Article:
24 May 2022

Sydney’s Blowfish: where gamers do what they love for a living

The indie game developer behind hit strategy game, Siegecraft has grown fast. Blowfish started life in 2010 in a two-bedroom unit in Sydney. In 2021, it was bought for A$35 million.

The recent acquisition of Blowfish highlights the rapid rise of Aussie games studios. It also demonstrates Australia’s growing expertise in blockchain.

From humble beginnings, Blowfish’s North Sydney headquarters now boast an 80-strong team. The acquisition will help fund the creation of a full-service studio, and a further 30-strong expansion in headcount. 

Overseas investment helps Aussie studio grow

Blowfish was founded by managing director Ben Lee and artistic director Aaron Grove in 2010. The studio develops its own games and publishes third party games for VR, console, mobile and PC.

The company was acquired by Hong Kong-based game software company Animoca Brands in July 2021. Lee says the acquisition means the studio receives great support and oversight but remains self-managed day-to-day.

‘It’s been terrific and it has allowed us to grow rapidly,’ says Lee. ‘We’ve seen growth in our narrative, audio, art, production and engineering departments. We are bringing in new skills. Most of that growth has been in Australia. Nearly all in Sydney.’

Rapid team growth has seen Blowfish projects grow as well. ‘We have been able to make our products bigger and better, and that’s increased our revenue,’ he adds. ‘Now we are working on more projects than ever before.’

Australian creativity powers a thriving games industry

Lee doesn’t hesitate to recommend Australia as a great place to build a full-service games development studio.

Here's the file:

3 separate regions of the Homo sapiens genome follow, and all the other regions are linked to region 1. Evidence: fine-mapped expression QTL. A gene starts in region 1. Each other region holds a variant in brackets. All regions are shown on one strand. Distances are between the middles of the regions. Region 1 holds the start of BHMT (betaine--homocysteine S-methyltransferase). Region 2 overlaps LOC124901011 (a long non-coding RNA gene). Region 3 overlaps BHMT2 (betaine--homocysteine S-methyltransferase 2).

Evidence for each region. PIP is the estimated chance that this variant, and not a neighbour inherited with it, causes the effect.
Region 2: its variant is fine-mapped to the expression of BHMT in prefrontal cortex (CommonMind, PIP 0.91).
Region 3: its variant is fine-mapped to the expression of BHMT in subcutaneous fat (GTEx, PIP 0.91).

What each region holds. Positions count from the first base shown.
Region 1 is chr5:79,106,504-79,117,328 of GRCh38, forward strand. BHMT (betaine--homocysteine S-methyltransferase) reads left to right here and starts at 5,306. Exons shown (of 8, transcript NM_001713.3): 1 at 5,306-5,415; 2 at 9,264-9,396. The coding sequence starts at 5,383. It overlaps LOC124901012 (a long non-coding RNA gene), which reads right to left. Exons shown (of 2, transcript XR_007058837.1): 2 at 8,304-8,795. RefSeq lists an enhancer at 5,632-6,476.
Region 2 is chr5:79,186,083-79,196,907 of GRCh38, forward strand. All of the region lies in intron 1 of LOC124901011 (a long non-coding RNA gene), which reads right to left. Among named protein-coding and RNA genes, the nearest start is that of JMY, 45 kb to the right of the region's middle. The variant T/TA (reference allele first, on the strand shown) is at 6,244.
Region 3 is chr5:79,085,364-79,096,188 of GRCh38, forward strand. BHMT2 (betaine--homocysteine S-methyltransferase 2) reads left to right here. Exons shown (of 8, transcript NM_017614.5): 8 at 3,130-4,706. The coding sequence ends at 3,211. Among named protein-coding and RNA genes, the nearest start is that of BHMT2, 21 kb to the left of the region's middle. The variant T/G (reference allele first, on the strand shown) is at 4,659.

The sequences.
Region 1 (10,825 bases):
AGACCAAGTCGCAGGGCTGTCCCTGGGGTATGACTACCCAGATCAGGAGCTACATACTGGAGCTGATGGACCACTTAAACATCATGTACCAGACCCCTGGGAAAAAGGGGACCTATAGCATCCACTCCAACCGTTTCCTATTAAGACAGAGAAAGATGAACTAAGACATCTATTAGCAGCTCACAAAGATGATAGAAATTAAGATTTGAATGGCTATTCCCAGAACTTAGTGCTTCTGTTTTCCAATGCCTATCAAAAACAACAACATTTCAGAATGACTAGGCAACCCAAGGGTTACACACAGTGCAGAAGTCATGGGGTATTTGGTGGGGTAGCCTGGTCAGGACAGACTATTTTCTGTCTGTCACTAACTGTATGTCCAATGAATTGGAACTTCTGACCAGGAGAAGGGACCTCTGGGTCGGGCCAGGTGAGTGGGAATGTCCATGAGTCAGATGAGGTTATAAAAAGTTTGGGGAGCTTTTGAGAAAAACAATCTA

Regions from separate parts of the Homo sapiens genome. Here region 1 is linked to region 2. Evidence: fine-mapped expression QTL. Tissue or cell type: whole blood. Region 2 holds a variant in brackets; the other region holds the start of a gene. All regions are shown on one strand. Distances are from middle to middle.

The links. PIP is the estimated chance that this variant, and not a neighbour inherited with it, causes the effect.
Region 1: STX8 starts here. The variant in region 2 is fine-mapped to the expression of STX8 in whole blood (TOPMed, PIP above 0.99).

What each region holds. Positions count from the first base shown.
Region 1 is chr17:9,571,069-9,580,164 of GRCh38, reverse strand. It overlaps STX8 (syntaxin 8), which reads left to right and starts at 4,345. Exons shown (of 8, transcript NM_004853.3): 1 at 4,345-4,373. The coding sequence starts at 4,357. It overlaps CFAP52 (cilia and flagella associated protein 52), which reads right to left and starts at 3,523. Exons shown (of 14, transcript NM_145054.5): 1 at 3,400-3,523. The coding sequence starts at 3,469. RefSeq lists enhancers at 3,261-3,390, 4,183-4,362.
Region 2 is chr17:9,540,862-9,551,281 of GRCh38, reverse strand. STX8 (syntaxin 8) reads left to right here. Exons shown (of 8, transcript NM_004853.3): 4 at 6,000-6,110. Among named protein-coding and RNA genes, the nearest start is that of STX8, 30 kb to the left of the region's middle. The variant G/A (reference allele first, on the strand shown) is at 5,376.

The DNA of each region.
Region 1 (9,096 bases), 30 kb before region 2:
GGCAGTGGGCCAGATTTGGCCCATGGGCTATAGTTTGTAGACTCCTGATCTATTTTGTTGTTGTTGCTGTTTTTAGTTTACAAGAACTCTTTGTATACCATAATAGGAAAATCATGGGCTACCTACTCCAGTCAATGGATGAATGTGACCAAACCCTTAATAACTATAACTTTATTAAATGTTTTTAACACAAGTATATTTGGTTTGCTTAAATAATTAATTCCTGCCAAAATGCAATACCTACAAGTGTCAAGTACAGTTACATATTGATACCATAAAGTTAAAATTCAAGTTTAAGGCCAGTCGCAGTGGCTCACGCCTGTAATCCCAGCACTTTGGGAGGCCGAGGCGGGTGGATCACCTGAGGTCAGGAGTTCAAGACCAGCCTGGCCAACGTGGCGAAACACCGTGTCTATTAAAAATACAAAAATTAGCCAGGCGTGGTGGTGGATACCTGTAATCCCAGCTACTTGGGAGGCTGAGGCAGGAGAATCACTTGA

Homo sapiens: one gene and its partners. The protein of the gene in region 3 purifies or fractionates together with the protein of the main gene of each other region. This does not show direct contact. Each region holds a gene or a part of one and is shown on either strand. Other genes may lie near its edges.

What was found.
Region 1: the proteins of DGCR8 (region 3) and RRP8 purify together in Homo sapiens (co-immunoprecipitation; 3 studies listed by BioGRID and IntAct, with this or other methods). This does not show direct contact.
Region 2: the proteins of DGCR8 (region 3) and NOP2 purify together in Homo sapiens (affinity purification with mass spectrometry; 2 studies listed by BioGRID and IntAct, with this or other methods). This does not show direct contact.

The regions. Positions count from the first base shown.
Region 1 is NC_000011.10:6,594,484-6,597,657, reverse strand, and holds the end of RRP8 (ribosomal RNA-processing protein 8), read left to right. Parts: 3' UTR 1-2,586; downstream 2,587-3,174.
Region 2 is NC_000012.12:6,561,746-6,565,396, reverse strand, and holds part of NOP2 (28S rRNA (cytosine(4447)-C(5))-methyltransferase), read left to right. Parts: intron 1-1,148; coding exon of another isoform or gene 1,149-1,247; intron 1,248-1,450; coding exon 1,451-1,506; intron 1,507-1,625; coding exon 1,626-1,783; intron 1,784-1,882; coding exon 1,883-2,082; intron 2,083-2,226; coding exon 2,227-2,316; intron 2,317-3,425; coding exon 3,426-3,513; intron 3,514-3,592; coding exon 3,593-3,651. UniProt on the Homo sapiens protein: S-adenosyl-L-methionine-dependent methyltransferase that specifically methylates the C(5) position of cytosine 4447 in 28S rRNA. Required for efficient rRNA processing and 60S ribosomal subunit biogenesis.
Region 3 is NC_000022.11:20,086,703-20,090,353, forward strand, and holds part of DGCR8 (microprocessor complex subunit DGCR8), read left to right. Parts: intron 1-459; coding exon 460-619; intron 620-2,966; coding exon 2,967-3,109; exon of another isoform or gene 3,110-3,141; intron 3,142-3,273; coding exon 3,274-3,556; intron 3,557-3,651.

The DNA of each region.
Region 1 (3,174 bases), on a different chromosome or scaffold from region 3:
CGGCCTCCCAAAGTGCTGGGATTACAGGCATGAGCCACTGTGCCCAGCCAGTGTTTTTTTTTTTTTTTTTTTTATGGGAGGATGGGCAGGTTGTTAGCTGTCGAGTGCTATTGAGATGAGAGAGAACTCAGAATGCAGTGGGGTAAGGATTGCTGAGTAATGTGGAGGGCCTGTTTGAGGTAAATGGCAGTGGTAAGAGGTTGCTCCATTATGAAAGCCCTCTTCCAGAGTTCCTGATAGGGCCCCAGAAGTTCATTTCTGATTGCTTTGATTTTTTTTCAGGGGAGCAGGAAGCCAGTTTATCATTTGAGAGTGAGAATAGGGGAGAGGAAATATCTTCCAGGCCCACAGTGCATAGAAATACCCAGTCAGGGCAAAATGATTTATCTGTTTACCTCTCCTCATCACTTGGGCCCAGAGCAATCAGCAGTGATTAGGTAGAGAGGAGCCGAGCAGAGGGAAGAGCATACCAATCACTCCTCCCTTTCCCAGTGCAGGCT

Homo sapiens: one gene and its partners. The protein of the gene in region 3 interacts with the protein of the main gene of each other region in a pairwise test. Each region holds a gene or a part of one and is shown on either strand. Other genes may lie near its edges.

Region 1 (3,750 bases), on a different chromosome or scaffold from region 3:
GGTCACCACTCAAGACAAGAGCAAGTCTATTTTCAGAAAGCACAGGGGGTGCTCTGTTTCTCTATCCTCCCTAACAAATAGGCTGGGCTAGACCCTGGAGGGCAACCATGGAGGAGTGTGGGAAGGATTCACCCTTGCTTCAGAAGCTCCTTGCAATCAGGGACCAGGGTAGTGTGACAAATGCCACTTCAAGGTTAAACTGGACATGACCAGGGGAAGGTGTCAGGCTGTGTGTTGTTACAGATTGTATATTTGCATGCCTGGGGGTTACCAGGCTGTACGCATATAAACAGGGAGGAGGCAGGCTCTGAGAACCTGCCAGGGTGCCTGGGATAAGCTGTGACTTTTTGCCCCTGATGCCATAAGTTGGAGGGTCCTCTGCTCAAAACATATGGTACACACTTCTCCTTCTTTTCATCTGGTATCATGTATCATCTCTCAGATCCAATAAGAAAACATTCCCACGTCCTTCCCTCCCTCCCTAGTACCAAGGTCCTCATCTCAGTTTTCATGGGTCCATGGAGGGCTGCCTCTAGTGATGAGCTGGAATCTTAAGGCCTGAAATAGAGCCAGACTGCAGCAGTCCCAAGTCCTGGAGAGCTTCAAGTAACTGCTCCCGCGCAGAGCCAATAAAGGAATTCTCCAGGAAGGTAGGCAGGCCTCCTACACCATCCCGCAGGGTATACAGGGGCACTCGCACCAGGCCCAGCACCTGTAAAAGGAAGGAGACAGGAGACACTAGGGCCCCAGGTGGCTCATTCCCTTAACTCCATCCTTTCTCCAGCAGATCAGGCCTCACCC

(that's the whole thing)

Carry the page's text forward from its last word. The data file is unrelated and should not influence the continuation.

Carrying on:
‘Australia is full of creative, skilled people with a great attitude and a strong work ethic,’ he says.

Lee also comments on liveability in the land Down Under. ‘Sydney is a beautiful place to live. It enables great work-life balance,’ he says. ‘We make great games and the lifestyle attracts great people.’

Lee also points to excellent government support for R&D in games, arts and tech in Australia. This includes the Digital Games Tax Offset (DGTO). The DGTO is a 30% refundable tax offset on eligible expenditure for businesses that spend a minimum of A$500,000 on games development. It comes into effect on 1 July 2022.

‘Support like this really helps everything come together,’ says Lee.

Aussie studios ahead of the game in blockchain

Lee sees Australian game development studios as leaders in almost every genre – and advanced capabilities in blockchain.

‘I think Australian studios can do everything,’ he says. ‘We do well in mobile games. We have made great AAA games. We also have great indie console games and action games.’

Blowfish is gaining a reputation as a blockchain game pioneer. ‘Our game Phantom Galaxies is now being touted as one of the top blockchain games in the world,’ says Lee.

‘Not many other studios are doing this at the moment. This is another avenue where Australian expertise in blockchain is finding its way into Australian industry and creating world-class products.’

A studio where people do what they love for a living

With the acquisition under its belt and exciting projects in the pipeline, Blowfish has its sights aimed high. ‘We want to be one of the biggest games studios in Australia, making world-class games – including in blockchain,’ says Lee.

But that doesn’t mean the studio won’t stay true to its indie roots. ‘We’ve built a great culture and a workforce of people that just want to make great games,’ he adds.

‘Most importantly, we’ve created a studio that gives people an opportunity to do what they love for a living.’

International investors are buying into the Australian games industry. The Australian Trade and Investment Commission (Austrade) is committed to helping international investors find opportunities.

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